When it comes to diabetes, Musengimana explains, everything attached to hormones can be altered and eventually, the body might lose the will to balance sugar levels.

A lady gets a massage in Kigali. Courtesy


Ruzindana explains that when people are stressed, they get mood swings, and pick up unhealthy behaviours. For instance, he says they can start overreacting, abusing drugs or smoking, or becoming socially withdrawn.

“This is because when one is under stress, they lose interest in life, which is a very dangerous situation. That’s why those who are under stress are advised not to resort to bad behaviour,” he says.

Kazungu notes that it’s important for one to understand the condition well and then find contributing factors — what is triggering the stress.

Ruzindana says activities such as regular exercise, relaxation techniques like meditation and, massage, can treat stress.

He adds that relaxation massage is really important when it comes to dealing away with stress. It helps the body manage and improve its situation; this is because the relaxation of the muscles helps reduce stress.

“Basically, when using massage to manage stress, it’s like lying to the body to improve its situation; eventually the situation stabilises for some time. A sense of humour is ideal if trying to keep stress away; people shouldn’t live so seriously,” he says.

Socialising with family is also the way to go, this will help one find solutions to their concerns, which is important.

He adds that setting aside time for hobbies is also vital. However, people need to understand what hobbies are, and that everyone has a hobby, just find out what it is and explore it.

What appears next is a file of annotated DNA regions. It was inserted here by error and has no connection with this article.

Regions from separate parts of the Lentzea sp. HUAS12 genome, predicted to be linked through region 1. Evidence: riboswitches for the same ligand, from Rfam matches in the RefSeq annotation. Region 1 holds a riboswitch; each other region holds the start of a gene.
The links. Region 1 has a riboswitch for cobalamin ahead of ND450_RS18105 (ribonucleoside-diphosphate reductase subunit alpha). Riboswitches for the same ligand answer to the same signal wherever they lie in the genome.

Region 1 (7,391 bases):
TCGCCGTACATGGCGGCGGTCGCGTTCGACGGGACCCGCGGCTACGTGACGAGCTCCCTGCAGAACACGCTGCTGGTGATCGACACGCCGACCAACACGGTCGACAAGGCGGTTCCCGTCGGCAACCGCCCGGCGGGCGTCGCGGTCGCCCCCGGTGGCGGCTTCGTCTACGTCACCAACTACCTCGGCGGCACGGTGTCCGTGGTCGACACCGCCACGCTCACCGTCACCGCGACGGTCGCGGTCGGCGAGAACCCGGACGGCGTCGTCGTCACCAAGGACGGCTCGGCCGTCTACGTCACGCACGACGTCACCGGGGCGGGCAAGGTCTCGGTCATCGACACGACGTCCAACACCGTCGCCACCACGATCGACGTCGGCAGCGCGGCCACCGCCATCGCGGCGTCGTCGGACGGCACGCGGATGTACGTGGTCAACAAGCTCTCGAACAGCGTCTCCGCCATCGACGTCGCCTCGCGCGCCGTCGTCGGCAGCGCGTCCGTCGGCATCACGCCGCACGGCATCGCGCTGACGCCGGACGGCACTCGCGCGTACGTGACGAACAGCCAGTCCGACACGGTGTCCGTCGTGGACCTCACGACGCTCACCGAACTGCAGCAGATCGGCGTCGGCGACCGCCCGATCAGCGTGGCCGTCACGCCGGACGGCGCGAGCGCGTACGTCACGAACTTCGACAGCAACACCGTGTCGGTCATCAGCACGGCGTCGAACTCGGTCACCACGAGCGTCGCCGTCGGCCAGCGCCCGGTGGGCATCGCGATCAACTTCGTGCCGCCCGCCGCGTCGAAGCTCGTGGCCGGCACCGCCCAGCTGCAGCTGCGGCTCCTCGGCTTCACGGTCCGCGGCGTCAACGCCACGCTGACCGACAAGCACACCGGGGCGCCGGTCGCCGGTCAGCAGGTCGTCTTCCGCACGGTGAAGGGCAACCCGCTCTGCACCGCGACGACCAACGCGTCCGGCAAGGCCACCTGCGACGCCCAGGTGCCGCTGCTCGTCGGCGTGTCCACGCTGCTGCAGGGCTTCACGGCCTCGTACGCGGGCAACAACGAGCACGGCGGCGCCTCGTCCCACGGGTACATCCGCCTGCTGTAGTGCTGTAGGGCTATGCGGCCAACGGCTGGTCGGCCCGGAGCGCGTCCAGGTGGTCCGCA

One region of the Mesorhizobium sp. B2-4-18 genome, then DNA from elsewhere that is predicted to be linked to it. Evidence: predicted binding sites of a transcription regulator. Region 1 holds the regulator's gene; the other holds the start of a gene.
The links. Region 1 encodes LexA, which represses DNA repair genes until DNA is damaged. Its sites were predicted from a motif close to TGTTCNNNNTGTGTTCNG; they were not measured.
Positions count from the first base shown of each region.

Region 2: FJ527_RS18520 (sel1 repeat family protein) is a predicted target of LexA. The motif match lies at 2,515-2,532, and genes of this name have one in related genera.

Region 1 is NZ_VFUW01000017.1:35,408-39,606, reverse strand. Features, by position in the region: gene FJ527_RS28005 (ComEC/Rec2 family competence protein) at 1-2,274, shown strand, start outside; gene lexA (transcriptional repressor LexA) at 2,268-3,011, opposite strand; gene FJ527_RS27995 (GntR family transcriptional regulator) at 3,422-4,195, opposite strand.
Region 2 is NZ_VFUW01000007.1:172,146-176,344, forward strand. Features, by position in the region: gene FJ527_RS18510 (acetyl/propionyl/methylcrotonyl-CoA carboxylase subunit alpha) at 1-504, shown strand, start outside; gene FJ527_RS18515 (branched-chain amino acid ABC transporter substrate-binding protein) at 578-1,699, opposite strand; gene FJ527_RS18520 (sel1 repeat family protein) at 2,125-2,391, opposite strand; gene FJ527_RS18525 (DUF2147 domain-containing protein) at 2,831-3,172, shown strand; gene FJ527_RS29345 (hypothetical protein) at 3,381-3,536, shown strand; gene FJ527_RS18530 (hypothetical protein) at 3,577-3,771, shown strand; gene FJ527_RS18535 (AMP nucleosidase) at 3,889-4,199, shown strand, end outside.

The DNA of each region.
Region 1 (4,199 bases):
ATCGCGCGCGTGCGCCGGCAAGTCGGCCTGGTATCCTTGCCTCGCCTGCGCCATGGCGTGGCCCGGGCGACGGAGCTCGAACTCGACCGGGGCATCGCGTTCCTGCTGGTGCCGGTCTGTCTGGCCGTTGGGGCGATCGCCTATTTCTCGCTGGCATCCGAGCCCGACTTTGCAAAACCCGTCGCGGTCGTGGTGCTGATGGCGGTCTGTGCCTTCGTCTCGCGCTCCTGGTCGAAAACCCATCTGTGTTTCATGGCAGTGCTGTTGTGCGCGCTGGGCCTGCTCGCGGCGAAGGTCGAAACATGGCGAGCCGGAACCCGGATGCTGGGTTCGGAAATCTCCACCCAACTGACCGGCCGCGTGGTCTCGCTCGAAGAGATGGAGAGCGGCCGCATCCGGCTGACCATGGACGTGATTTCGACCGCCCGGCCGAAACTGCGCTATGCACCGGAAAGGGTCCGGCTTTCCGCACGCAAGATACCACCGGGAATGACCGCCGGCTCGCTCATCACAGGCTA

Identifying the things that make one happy could be a solution to stress. This includes reading books and listening to music, among others.

Ruzindana says a wellness specialist could help manage stress. He warns against using antidepressant medications which are counter prescribed. They tend to help relieve stress for only a short time, especially when it comes to psychological factors.

“Active ways of managing stress are better, rather than inactive ways. Although they seem relaxing, they increase stress in the long run,” he warns.

If one is under pressure, the whole system is altered /Net photo

Experts share their views

Minors can feel stressed or anxious because of the changes with their bodies. Preventing factors that could lead to stress is vital, this is because stress can lead to slow brain development and physical growth.

Olivier Habiyaremye, Paediatrician


There are some foods that reduce stress. For instance, avocados are rich in stress-relieving Vitamin B. They’re also high in monounsaturated fat and potassium, which helps lower blood pressure, and keeps anxiety away.

Joseph Uwiragiye, Nutritionist


Insomnia is also linked to depression which is a result of stress, therefore, it’s ideal to take a glass of milk before bedtime. Milk is high in antioxidants, vitamins B2 and B12, as well as protein and calcium. Potassium in milk can help relieve muscle spasms triggered by feeling tense.

Sylvester Twizerimana, Psychologist


People with non-communicable diseases like cancer, diabetes and heart complications, should not be stressed. Families should ensure their loved ones are catered for; also, palliative care is needed for such people to prevent stress.

Celestine Karangwa, General practitioner